Tim Credeur was introduced to violence first through schoolyard bullies and then by the friction that comes from being the only white kid on an all-black high school football team in the deep South. Fights found Credeur; the only choice he had to make was whether he would fight back.
“My Dad was a boxer,” Credeur said. “When I started getting picked on and getting into bad situations, he showed me how to punch.” After that first taste of structured combat, Credeur branched out and started kickboxing, a decision that would prove to be life changing.
“I remember seeing my kickboxing instructor knock a guy out in a fight in the first or second round and it was the coolest thing I ever saw in my life,” Credeur remembered. “I never saw a police man or fireman or doctor that inspired me to do anything. It was only fighters.” From then on, Credeur knew what he was born to do. But it wouldn’t be until a fateful day in November of 1993 that his desires would gain a laser-like focus.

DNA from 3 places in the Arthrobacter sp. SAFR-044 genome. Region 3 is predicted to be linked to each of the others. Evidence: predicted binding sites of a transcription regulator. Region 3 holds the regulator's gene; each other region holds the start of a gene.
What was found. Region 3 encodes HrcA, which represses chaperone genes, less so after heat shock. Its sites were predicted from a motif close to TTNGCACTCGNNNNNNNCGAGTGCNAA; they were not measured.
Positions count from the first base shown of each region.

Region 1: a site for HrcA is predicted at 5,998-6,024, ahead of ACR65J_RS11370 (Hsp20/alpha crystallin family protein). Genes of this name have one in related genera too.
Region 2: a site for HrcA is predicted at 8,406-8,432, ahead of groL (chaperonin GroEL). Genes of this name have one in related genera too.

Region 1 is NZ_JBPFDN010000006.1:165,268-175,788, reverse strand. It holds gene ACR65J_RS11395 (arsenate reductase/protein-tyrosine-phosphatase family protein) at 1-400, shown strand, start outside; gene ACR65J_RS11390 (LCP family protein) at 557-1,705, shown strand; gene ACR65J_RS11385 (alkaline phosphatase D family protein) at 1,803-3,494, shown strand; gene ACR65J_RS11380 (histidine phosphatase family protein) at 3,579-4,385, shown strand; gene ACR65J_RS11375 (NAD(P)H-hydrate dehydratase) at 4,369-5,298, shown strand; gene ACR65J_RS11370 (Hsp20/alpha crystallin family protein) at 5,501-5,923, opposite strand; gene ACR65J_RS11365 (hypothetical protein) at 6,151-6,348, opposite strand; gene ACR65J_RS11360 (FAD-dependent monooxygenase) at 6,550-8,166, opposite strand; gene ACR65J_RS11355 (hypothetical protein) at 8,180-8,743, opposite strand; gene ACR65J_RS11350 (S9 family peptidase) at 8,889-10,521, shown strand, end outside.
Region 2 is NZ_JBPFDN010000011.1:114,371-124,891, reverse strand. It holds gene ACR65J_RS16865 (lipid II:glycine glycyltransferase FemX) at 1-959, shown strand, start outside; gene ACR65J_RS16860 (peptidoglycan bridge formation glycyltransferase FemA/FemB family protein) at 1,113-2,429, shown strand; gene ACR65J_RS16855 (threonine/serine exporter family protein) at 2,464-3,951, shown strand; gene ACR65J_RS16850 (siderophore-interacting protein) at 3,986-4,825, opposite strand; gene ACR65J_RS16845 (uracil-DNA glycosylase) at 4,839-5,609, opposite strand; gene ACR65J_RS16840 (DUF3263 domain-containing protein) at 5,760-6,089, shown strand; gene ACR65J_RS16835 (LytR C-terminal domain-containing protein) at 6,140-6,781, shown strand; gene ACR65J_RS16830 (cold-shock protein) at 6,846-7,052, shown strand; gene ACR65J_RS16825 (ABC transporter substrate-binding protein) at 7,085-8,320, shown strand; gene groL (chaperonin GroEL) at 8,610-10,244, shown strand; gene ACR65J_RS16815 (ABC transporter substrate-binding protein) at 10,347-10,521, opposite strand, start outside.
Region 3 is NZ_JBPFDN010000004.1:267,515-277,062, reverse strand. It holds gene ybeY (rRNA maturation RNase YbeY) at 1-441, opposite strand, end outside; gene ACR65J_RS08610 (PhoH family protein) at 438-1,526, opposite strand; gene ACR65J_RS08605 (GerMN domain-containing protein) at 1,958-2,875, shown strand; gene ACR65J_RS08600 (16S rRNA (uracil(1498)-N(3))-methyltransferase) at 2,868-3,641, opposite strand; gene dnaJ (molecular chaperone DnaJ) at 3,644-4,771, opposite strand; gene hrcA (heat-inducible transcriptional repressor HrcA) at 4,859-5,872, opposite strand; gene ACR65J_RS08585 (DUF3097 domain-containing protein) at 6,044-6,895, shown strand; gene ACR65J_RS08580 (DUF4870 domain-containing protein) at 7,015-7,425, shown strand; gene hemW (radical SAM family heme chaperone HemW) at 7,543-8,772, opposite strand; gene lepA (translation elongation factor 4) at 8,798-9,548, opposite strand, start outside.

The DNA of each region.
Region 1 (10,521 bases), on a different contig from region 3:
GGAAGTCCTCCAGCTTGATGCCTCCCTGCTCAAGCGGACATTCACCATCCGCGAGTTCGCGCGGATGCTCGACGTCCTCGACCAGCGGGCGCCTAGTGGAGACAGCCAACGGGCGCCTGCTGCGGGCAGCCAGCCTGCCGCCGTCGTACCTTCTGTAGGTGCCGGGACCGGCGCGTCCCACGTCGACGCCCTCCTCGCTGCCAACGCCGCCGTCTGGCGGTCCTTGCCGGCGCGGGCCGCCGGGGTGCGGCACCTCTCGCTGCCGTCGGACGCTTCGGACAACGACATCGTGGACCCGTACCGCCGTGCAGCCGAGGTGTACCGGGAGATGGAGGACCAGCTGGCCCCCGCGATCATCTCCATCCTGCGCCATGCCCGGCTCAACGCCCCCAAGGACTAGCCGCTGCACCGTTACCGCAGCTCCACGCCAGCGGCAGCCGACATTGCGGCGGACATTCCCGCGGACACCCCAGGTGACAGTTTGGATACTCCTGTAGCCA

“The story has been told a thousand times, by a thousand different people,” Credeur said. “I saw UFC 1 on pay-per-view and I was just shocked. I couldn’t believe they were allowing that type of thing to happen and it was just so cool to me. From that day, I was overtaken.”
Since then, Credeur has earned his Brazilian jiu-jitsu black belt, traveled to Brazil, Thailand and Japan to hone his fight skills and has gone undefeated in three fights in the Ultimate Fighting Championship. On September 16, he will face his biggest test yet in former middleweight contender Nate Quarry, his opponent at UFC Fight Night in Oklahoma City, OK. But Tim Credeur isn’t worried about anyone else’s name or accomplishments in the fight game, and for that, he thanks his father.
“My Dad once told me, ‘If there is another person on the planet doing it, then you can do it too. Some other guy that was born to some other lady is doing it, so why can’t you?’ If you keep fighting for what you want, great things happen.”